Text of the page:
The full-scale strike this week by B.C. teachers was inevitable.
After essentially working to rule for months while the government dug in its heels on its “net zero” wage freeze mandate, tensions finally reached the boiling point. And the teachers were walking the sidewalks on a cold, rainy Monday morning instead of imparting the Three Rs in warm, dry classrooms.
Working parents, accustomed to the workaday routine of carting their kids off to school while they went to their jobs, were left scrambling for alternative care and activities to keep them occupied.
That the labour dispute was allowed to reach this stage is a gamble by both sides. The BC Teachers Federation says the strategy it had been employing since the beginning of the school year created little disruption on learning or the daily routines of schoolkids and their families while still allowing its 41,000 members to make their point. By escalating their job action to a province-wide walkout, teachers are hoping they’ll be able to drive home their stand that years of government cutbacks to education funding have strangled their ability to educate effectively.
The government, by introducing legislation that would impose its own mediator to settle the dispute once and for all and force the teachers back to their desks, is gambling the voting public is fed up with the teachers.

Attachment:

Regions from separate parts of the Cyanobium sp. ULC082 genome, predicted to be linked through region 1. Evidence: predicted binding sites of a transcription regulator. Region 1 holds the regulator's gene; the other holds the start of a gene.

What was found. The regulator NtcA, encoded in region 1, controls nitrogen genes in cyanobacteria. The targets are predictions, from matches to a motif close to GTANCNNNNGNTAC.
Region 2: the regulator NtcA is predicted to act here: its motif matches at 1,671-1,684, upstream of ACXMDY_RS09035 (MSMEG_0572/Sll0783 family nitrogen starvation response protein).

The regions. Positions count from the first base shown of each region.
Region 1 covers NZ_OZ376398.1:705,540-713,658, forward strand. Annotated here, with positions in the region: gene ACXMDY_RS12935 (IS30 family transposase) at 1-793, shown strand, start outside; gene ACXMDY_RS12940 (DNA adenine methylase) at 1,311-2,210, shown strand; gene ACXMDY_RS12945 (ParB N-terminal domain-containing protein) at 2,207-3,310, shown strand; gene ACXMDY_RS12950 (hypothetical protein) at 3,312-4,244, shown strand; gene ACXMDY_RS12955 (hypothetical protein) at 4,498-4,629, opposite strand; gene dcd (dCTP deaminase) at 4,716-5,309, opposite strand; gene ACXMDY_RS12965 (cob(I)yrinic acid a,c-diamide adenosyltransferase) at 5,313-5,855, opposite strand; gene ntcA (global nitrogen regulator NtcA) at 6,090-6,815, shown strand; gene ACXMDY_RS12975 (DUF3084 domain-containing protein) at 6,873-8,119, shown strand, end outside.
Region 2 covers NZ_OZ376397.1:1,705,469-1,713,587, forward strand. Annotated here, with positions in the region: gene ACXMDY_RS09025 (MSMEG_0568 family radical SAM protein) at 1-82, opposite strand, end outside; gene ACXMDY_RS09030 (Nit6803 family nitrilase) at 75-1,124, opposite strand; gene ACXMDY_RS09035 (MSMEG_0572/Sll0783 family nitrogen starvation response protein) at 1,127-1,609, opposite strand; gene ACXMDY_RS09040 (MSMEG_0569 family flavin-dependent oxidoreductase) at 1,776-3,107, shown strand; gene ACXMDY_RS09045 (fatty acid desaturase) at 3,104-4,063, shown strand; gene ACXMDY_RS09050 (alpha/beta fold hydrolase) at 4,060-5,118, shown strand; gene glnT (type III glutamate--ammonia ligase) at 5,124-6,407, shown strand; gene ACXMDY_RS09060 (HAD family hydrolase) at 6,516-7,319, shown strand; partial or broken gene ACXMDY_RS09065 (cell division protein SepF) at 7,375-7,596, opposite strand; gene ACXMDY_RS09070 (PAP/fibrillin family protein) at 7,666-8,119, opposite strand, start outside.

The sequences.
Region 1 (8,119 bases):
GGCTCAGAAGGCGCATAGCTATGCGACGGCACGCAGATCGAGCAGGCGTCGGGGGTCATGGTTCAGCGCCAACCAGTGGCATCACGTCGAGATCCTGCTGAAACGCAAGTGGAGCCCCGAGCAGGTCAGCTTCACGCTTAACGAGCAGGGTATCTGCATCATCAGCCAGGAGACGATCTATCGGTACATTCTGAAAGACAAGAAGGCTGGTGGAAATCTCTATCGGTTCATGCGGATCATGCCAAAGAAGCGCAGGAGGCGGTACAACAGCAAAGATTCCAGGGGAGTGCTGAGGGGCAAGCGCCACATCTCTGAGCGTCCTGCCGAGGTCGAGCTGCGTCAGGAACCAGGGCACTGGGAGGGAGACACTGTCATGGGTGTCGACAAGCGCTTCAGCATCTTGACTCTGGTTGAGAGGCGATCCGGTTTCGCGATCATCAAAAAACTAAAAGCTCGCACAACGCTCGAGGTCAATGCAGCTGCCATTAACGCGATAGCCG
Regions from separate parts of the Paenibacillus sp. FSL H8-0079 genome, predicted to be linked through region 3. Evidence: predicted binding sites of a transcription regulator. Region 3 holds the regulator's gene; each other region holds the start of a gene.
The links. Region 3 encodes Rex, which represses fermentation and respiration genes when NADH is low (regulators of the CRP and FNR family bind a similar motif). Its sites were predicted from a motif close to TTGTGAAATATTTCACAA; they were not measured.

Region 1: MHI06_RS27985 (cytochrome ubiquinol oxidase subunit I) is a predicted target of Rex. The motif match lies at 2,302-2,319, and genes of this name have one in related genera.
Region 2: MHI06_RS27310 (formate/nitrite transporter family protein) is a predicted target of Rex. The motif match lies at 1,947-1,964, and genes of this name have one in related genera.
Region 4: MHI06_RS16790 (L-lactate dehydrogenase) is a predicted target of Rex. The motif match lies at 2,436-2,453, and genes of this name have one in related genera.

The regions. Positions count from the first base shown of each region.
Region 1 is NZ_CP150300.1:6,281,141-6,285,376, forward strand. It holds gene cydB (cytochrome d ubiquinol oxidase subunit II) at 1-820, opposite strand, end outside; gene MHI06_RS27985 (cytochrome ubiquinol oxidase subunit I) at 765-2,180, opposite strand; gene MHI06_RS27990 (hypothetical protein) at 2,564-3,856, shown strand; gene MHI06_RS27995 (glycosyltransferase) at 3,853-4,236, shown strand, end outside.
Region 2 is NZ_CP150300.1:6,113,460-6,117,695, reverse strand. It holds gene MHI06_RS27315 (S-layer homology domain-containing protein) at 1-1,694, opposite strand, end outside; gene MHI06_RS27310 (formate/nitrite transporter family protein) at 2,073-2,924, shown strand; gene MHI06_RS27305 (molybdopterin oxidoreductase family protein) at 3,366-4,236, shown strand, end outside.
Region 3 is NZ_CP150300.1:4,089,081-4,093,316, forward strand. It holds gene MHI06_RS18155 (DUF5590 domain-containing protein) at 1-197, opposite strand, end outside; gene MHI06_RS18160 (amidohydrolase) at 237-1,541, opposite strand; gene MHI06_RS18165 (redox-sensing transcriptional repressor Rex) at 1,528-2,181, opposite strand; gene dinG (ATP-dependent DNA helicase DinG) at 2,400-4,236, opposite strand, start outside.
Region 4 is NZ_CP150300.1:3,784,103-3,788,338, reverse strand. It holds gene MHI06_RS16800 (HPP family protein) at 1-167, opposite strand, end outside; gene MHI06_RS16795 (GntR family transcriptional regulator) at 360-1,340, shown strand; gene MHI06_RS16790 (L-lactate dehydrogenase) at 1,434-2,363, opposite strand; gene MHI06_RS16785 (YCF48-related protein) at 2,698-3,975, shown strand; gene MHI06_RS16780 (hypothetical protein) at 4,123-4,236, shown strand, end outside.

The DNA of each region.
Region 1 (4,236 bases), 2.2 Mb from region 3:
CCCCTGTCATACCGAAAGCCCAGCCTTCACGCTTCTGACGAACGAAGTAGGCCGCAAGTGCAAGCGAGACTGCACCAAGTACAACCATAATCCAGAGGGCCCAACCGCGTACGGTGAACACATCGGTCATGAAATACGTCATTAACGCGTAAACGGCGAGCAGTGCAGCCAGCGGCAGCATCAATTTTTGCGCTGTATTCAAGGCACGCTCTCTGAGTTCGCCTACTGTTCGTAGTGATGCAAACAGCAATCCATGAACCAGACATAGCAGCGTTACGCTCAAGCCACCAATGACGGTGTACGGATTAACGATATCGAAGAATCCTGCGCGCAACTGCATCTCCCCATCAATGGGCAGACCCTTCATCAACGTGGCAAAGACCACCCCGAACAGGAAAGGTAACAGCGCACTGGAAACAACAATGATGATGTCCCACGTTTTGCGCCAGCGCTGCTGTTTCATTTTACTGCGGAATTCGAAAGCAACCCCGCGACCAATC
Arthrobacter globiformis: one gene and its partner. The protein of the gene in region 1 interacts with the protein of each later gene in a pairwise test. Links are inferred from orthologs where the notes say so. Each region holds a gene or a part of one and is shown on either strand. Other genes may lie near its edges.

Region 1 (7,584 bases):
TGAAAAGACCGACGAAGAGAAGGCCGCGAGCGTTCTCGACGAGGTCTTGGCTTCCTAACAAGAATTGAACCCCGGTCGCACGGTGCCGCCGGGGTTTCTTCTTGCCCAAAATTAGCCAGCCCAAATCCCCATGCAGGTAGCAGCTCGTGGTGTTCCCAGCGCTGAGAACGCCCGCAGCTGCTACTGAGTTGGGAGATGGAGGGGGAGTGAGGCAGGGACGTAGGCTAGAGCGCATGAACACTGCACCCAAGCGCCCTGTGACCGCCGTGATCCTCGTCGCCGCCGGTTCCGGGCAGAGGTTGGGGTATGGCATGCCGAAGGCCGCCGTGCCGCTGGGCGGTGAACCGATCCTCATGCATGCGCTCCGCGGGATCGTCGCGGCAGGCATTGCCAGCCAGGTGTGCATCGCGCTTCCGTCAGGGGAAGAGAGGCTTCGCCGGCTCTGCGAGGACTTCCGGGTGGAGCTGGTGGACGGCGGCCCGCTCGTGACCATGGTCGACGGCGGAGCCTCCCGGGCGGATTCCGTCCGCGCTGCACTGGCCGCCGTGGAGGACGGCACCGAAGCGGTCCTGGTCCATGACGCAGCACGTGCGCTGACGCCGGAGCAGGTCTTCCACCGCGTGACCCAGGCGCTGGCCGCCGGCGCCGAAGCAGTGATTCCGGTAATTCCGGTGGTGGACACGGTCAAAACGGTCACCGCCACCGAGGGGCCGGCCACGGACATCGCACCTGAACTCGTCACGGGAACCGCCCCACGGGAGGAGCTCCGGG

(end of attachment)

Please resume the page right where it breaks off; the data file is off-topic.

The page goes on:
Letting the teachers cool their heels outside for a few days, causing great disruption to students and their parents, may only feed that impression.
While most high-stakes gambits have a winner and loser, this one only has losers.
Students will lose three valuable days of learning. Parents will lose sleep, and likely a few bucks, organizing alternative care. Teachers will lose income and risk losing support. The government risks losing understanding for its hard-line stance.
It’s difficult to see how the wounds from this fractious dispute will ever be healed.